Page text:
Bioinformatics: Volume 1: Data, Sequence Analysis and Evolution. 2008. (Methods in Molecular Biology, Volume 452). illus. XII, ... Examines a selection of methods involving the generation and organization of data, including sequence data, RNA and protein ... structures, microarray expression data and functional annotations, methods for discovering the functional components of genomes ...
The plastid and nuclear data were therefore combined in order to analyse the data sets together. The molecular data does not ... Molecular systematics of the Western Cape genus Serruria Salisb. (Proteaceae L.) based on DNA sequence data. De Villiers, ... Based upon the strong monophyly of Serruria, DNA sequence data were collected for 53 of the 55 species from the plastid (rps16 ... Die plastied- en kern-data is derhalwe gekombineer om die datastelle saam te kan analiseer. Die molekulêre data ondersteun nie ...
... develop Bayesian inference to determine the posterior probability that a four-taxon topology is correct given the sequence data ... The reconstruction of phylogenetic trees from molecular sequences presents unusual problems for statistical inference. For ... Bayesian hypothesis testing of four-taxon topologies using molecular sequence data.. *. Janet S. Sinsheimer, Jessica A Lake, ... article{Sinsheimer1996BayesianHT, title={Bayesian hypothesis testing of four-taxon topologies using molecular sequence data.}, ...
Molecular biology : Coordination of sequence data. / Lesk, Arthur.. In: Nature, Vol. 314, No. 6009, 01.12.1985, p. 318-319.. ... Molecular biology : Coordination of sequence data. In: Nature. 1985 ; Vol. 314, No. 6009. pp. 318-319. ... Molecular biology: Coordination of sequence data. Nature. 1985 Dec 1;314(6009):318-319. ... Lesk, A. (1985). Molecular biology: Coordination of sequence data. Nature, 314(6009), 318-319. ...
To this end, a number of approaches for estimating telomere length from whole-genome sequencing data have been proposed. Here ... We also apply the method to a cancer cell data, uncovering an interesting relationship with the underlying telomerase genotype. ... Telomerecat also accounts for interstitial telomeric reads and presents a novel approach to dealing with sequencing errors. We ... The proliferation of whole genome sequencing represents an unprecedented opportunity to glean new insights into telomere ...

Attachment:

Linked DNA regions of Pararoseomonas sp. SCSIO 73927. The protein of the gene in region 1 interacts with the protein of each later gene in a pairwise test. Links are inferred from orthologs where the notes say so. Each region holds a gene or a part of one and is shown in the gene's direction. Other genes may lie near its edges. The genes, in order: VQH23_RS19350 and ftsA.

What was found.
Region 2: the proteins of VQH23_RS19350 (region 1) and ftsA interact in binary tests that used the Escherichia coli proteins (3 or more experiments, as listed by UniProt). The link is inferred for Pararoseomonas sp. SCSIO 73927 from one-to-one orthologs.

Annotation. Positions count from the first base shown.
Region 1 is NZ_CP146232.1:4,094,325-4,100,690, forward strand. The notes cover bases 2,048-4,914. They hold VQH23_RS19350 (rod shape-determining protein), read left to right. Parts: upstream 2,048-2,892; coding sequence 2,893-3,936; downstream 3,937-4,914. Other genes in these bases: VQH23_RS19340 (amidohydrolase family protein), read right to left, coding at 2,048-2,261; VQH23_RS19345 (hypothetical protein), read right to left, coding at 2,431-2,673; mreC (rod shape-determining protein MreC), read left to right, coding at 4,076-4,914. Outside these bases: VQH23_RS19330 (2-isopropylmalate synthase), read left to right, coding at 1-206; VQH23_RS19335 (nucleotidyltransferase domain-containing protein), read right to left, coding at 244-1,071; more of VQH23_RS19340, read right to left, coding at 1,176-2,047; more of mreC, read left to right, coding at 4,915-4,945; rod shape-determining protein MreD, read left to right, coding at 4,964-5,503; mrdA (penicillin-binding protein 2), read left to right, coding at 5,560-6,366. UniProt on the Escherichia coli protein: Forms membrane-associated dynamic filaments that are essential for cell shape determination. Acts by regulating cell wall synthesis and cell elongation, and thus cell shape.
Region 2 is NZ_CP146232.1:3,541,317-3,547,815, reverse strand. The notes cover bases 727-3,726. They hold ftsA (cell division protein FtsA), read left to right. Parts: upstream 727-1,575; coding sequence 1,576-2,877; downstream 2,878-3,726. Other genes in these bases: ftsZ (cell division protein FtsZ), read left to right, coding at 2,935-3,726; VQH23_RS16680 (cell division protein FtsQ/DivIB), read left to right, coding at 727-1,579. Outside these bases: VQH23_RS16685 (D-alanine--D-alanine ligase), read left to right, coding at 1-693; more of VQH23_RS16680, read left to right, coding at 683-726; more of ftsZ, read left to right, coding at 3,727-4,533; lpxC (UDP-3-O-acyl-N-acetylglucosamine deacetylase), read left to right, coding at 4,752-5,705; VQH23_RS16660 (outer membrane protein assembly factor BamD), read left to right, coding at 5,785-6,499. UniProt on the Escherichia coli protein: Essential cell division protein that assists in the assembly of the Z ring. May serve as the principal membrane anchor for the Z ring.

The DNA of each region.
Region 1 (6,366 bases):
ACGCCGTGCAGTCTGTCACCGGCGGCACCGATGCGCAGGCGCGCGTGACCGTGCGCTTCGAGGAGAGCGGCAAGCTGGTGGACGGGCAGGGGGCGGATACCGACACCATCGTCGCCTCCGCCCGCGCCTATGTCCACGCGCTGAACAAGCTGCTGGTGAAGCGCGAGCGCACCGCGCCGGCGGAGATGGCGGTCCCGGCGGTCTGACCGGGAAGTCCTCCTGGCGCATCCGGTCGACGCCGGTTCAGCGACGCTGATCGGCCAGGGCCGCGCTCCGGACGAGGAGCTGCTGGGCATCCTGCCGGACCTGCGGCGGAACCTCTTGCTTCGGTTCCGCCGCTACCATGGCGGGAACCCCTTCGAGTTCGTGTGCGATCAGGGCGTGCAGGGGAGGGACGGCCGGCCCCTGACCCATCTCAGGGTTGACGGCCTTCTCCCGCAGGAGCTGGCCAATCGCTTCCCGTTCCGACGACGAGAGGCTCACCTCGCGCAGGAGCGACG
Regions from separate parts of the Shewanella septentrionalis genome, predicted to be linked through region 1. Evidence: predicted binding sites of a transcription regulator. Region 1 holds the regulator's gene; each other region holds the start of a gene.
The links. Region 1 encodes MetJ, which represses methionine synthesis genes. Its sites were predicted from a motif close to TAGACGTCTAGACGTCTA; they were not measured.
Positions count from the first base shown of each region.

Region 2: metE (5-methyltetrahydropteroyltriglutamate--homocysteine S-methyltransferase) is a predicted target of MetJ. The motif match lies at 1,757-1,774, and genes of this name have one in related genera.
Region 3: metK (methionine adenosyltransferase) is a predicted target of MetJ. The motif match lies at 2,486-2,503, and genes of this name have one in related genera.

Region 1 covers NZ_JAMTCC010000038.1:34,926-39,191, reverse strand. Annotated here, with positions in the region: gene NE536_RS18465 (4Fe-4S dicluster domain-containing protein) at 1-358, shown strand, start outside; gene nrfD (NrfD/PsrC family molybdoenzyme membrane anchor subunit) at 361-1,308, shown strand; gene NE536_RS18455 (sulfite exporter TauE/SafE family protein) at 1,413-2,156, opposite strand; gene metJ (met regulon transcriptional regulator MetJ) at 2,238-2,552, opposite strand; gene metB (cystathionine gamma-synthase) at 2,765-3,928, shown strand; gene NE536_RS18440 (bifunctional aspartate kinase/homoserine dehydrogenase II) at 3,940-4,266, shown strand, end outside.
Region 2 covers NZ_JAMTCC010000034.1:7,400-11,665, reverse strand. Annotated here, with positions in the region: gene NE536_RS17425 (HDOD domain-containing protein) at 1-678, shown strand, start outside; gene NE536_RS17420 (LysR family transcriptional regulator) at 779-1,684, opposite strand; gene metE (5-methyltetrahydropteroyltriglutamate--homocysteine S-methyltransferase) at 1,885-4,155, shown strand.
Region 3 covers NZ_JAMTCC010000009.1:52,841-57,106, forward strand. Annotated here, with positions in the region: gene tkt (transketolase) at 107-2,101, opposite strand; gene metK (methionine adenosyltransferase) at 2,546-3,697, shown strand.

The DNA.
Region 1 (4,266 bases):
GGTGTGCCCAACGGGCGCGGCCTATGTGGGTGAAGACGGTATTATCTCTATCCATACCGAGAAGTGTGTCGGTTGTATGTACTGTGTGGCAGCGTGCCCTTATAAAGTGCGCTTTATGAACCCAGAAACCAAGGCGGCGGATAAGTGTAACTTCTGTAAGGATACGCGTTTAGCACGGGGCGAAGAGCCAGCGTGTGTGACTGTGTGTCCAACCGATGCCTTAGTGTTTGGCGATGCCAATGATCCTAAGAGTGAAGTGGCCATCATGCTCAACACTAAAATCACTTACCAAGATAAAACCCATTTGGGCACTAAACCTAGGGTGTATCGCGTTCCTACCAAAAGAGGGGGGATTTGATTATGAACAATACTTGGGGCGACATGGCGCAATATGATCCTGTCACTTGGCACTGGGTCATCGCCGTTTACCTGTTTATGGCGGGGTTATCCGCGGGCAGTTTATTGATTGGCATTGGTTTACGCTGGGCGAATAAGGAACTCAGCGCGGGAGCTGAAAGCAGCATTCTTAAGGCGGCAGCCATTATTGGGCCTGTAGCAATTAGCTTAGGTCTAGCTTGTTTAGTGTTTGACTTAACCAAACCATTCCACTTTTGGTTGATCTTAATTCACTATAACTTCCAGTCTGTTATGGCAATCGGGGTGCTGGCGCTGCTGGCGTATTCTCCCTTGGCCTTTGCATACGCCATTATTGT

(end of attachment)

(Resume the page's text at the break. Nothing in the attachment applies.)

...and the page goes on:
The nucleotide sequence of a 300-bp fragment of the ITS2 was determined by direct sequencing and nucleotide divergence used for ... The resulting phylogenetic tree expressing interspecific relationships in genusTetranychus agrees with morphological data. The ... DNA sequence data were used to examine phylogenetic relationships between six species of economically important Tetranychidae ... Molecular approach in spider mites (Acari: Tetranychidae): Preliminary data on ribosomal DNA sequences. @article{ ...
Start Over You searched for: Subjects Molecular Sequence Data ✖Remove constraint Subjects: Molecular Sequence Data Subjects ... Amino Acid Sequence. Base Sequence. Genes, Homeobox. Molecular Sequence Data. Archival Collection:. The Marshall W. Nirenberg ... Amino Acid Sequence. Cloning, Molecular. Genes, Homeobox. RNA, Messenger. Molecular Sequence Data. Archival Collection:. The ... Molecular Sequence Data. Amino Acid Sequence. Archival Collection:. The Marshall W. Nirenberg Papers (Profiles in Science). ...
Molecular phylogeny of the genus Arum (Araceae) inferred from multi-locus sequence data and AFLPs ... Molecular phylogeny of the genus Arum (Araceae) inferred from multi-locus sequence data and AFLPs ... inferred from multi-locus sequence data and AFLPs. Taxon, 59(2), 405-415. doi:10.1002/tax.592006. ... Linz, J., Stökl, J., Urru, I., Krügel, T., Stensmyr, M. C., & Hansson, B. S. (2010). Molecular phylogeny of the genus Arum ( ...
Research Containing: Molecular Sequence Data. Space Environmental Factor Impacts upon Murine Colon Microbiota and Mucosal ... The transcriptional response of spaceflight-grown P. aeruginosa was compared with our previous data for this organism grown in ...
Publications about Experts and Doctors on molecular sequence data in Denmark ... Experts and Doctors on molecular sequence data in Denmark. Summary. Locale: Denmark ... You are here: Locale , Experts and Doctors on molecular sequence data in Denmark ... The data suggest that the purified human GalNAc-transferase is a novel member of a family of polypeptide GalNAc-transferases, ...
Amino Acid Sequence Subjects Molecular Sequence Data ✖Remove constraint Subjects: Molecular Sequence Data Genre Articles ✖ ... Amino Acid Sequence. Base Sequence. Genes, Homeobox. Molecular Sequence Data. Archival Collection:. Profiles in Science. 3. The ... Amino Acid Sequence. Cloning, Molecular. Genes, Homeobox. RNA, Messenger. Molecular Sequence Data. Archival Collection:. ... Start Over You searched for: Subjects Amino Acid Sequence ✖Remove constraint Subjects: ...
Sequence data analysis, molecular species hypotheses[edit]. Sequences were aligned with ClustalW (reference), and maximum ... Cox1sequencing for community ecology[edit]. In Trigonopterus, it is possible to merely rely on cox1 sequence data to arrive at ... Maximum likelihood analyses of cox1 data included 1,002 Trigonopterus cox1 sequences and seven outgroups. The resulting cox1 ... Sequencing delivers objective data on taxa of incredible diversity but mostly without a solid taxonomic foundation and should ...